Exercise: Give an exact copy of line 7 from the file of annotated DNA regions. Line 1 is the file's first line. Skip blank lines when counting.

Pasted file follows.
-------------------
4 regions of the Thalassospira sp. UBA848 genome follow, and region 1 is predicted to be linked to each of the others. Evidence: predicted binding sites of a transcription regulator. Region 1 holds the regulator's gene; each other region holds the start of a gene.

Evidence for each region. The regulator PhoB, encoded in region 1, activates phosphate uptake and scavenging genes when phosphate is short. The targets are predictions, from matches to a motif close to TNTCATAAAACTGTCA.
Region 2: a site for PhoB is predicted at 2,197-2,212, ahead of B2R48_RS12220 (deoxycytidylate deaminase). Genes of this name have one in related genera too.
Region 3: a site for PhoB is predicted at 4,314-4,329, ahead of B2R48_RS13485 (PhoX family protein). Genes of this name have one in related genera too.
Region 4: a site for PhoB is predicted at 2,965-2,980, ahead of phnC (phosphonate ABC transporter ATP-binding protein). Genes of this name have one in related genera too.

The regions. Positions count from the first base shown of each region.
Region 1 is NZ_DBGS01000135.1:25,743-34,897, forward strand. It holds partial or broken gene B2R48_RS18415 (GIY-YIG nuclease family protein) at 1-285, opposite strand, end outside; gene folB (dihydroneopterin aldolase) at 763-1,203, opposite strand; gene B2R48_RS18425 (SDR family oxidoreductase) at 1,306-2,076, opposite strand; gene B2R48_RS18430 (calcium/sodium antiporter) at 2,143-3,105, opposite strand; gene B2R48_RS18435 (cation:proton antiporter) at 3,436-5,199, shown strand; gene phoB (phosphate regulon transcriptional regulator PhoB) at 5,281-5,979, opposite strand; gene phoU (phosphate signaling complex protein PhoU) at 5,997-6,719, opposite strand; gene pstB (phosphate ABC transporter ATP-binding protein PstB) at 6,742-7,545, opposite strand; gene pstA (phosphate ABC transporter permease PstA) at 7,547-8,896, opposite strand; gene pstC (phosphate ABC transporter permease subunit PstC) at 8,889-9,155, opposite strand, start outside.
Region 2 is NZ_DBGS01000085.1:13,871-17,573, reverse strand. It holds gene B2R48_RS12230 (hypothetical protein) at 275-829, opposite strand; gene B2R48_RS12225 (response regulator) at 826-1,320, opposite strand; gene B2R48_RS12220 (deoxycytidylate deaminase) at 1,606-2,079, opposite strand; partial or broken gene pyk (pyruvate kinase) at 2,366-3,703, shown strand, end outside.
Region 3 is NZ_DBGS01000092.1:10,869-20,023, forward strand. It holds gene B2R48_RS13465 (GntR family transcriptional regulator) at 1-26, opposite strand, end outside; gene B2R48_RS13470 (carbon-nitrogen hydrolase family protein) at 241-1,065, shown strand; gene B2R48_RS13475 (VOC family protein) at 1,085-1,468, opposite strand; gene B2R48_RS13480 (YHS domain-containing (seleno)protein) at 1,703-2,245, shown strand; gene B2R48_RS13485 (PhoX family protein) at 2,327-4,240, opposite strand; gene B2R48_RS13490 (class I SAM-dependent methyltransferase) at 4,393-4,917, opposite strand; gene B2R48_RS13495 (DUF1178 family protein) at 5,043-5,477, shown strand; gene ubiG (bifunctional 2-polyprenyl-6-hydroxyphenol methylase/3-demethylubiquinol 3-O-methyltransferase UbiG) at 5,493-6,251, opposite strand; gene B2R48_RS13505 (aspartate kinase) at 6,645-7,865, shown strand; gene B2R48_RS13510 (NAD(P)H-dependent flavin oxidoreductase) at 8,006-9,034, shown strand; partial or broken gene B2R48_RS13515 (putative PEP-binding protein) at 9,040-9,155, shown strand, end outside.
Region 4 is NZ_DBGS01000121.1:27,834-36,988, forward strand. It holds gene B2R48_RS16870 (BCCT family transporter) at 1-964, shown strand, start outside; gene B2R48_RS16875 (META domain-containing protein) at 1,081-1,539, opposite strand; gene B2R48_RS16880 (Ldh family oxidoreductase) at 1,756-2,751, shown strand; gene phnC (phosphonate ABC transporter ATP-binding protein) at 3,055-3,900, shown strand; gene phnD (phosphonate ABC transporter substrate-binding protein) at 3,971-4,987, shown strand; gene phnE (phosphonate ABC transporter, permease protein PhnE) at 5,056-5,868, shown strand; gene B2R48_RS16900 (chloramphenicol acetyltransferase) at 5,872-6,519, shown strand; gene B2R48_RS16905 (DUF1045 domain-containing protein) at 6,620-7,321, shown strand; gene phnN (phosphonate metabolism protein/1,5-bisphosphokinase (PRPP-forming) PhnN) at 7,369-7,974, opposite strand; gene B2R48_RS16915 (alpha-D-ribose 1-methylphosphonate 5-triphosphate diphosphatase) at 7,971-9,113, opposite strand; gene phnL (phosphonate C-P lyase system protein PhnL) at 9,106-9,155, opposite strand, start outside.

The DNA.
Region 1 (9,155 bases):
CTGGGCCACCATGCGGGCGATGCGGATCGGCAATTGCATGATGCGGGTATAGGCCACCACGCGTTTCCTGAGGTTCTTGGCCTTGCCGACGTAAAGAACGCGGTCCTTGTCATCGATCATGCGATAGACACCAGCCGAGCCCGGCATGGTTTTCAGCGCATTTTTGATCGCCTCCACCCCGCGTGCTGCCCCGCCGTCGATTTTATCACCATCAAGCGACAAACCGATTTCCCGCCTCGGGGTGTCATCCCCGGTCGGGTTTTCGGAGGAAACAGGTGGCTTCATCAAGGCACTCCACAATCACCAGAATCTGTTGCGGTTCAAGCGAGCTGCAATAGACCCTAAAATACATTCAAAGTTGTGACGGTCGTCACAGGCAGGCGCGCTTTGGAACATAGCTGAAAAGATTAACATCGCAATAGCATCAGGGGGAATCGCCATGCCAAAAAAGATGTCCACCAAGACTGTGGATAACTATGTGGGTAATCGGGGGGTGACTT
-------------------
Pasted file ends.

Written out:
Region 1 is NZ_DBGS01000135.1:25,743-34,897, forward strand. It holds partial or broken gene B2R48_RS18415 (GIY-YIG nuclease family protein) at 1-285, opposite strand, end outside; gene folB (dihydroneopterin aldolase) at 763-1,203, opposite strand; gene B2R48_RS18425 (SDR family oxidoreductase) at 1,306-2,076, opposite strand; gene B2R48_RS18430 (calcium/sodium antiporter) at 2,143-3,105, opposite strand; gene B2R48_RS18435 (cation:proton antiporter) at 3,436-5,199, shown strand; gene phoB (phosphate regulon transcriptional regulator PhoB) at 5,281-5,979, opposite strand; gene phoU (phosphate signaling complex protein PhoU) at 5,997-6,719, opposite strand; gene pstB (phosphate ABC transporter ATP-binding protein PstB) at 6,742-7,545, opposite strand; gene pstA (phosphate ABC transporter permease PstA) at 7,547-8,896, opposite strand; gene pstC (phosphate ABC transporter permease subunit PstC) at 8,889-9,155, opposite strand, start outside.